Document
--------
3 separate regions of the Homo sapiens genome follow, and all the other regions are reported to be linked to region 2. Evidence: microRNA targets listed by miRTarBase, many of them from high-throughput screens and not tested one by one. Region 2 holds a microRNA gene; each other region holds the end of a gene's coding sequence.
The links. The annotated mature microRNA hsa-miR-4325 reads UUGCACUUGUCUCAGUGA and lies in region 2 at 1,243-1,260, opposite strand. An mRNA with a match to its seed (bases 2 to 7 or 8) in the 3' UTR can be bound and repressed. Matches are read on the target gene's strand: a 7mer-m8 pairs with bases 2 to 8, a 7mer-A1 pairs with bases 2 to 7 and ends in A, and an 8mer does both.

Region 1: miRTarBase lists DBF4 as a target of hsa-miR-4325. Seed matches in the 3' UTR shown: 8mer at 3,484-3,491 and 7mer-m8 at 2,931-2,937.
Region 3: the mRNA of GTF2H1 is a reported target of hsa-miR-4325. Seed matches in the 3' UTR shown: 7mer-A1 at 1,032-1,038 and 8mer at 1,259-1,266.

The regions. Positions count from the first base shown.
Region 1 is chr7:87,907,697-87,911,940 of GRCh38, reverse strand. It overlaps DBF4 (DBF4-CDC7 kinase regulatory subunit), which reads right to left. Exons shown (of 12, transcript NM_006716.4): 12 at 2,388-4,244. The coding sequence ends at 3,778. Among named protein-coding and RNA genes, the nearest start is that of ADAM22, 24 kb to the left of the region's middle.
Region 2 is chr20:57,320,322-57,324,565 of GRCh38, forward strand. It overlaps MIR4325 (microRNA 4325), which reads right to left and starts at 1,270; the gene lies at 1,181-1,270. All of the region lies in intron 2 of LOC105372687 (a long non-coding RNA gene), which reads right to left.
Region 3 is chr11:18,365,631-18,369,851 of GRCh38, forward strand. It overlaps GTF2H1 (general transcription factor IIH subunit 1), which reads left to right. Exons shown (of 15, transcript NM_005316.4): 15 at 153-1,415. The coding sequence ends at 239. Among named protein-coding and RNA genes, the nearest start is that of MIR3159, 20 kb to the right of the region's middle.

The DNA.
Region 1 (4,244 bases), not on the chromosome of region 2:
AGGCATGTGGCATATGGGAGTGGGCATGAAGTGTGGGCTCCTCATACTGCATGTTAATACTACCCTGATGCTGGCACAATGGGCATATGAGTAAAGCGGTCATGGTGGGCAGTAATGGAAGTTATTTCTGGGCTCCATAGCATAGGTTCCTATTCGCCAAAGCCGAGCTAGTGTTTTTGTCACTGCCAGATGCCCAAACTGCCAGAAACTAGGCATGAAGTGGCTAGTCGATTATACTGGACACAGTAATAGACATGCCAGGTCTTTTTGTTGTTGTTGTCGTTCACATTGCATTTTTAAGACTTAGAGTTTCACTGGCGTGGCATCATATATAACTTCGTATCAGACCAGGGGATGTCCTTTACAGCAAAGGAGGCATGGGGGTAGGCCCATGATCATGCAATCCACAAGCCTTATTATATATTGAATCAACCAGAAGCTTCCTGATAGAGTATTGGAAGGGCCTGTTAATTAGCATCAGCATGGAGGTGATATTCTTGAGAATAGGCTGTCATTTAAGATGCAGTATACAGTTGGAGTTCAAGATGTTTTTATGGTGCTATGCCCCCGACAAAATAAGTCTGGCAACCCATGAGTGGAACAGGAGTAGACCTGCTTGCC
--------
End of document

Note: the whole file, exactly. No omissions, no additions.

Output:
3 separate regions of the Homo sapiens genome follow, and all the other regions are reported to be linked to region 2. Evidence: microRNA targets listed by miRTarBase, many of them from high-throughput screens and not tested one by one. Region 2 holds a microRNA gene; each other region holds the end of a gene's coding sequence.
The links. The annotated mature microRNA hsa-miR-4325 reads UUGCACUUGUCUCAGUGA and lies in region 2 at 1,243-1,260, opposite strand. An mRNA with a match to its seed (bases 2 to 7 or 8) in the 3' UTR can be bound and repressed. Matches are read on the target gene's strand: a 7mer-m8 pairs with bases 2 to 8, a 7mer-A1 pairs with bases 2 to 7 and ends in A, and an 8mer does both.

Region 1: miRTarBase lists DBF4 as a target of hsa-miR-4325. Seed matches in the 3' UTR shown: 8mer at 3,484-3,491 and 7mer-m8 at 2,931-2,937.
Region 3: the mRNA of GTF2H1 is a reported target of hsa-miR-4325. Seed matches in the 3' UTR shown: 7mer-A1 at 1,032-1,038 and 8mer at 1,259-1,266.

The regions. Positions count from the first base shown.
Region 1 is chr7:87,907,697-87,911,940 of GRCh38, reverse strand. It overlaps DBF4 (DBF4-CDC7 kinase regulatory subunit), which reads right to left. Exons shown (of 12, transcript NM_006716.4): 12 at 2,388-4,244. The coding sequence ends at 3,778. Among named protein-coding and RNA genes, the nearest start is that of ADAM22, 24 kb to the left of the region's middle.
Region 2 is chr20:57,320,322-57,324,565 of GRCh38, forward strand. It overlaps MIR4325 (microRNA 4325), which reads right to left and starts at 1,270; the gene lies at 1,181-1,270. All of the region lies in intron 2 of LOC105372687 (a long non-coding RNA gene), which reads right to left.
Region 3 is chr11:18,365,631-18,369,851 of GRCh38, forward strand. It overlaps GTF2H1 (general transcription factor IIH subunit 1), which reads left to right. Exons shown (of 15, transcript NM_005316.4): 15 at 153-1,415. The coding sequence ends at 239. Among named protein-coding and RNA genes, the nearest start is that of MIR3159, 20 kb to the right of the region's middle.

The DNA.
Region 1 (4,244 bases), not on the chromosome of region 2:
AGGCATGTGGCATATGGGAGTGGGCATGAAGTGTGGGCTCCTCATACTGCATGTTAATACTACCCTGATGCTGGCACAATGGGCATATGAGTAAAGCGGTCATGGTGGGCAGTAATGGAAGTTATTTCTGGGCTCCATAGCATAGGTTCCTATTCGCCAAAGCCGAGCTAGTGTTTTTGTCACTGCCAGATGCCCAAACTGCCAGAAACTAGGCATGAAGTGGCTAGTCGATTATACTGGACACAGTAATAGACATGCCAGGTCTTTTTGTTGTTGTTGTCGTTCACATTGCATTTTTAAGACTTAGAGTTTCACTGGCGTGGCATCATATATAACTTCGTATCAGACCAGGGGATGTCCTTTACAGCAAAGGAGGCATGGGGGTAGGCCCATGATCATGCAATCCACAAGCCTTATTATATATTGAATCAACCAGAAGCTTCCTGATAGAGTATTGGAAGGGCCTGTTAATTAGCATCAGCATGGAGGTGATATTCTTGAGAATAGGCTGTCATTTAAGATGCAGTATACAGTTGGAGTTCAAGATGTTTTTATGGTGCTATGCCCCCGACAAAATAAGTCTGGCAACCCATGAGTGGAACAGGAGTAGACCTGCTTGCC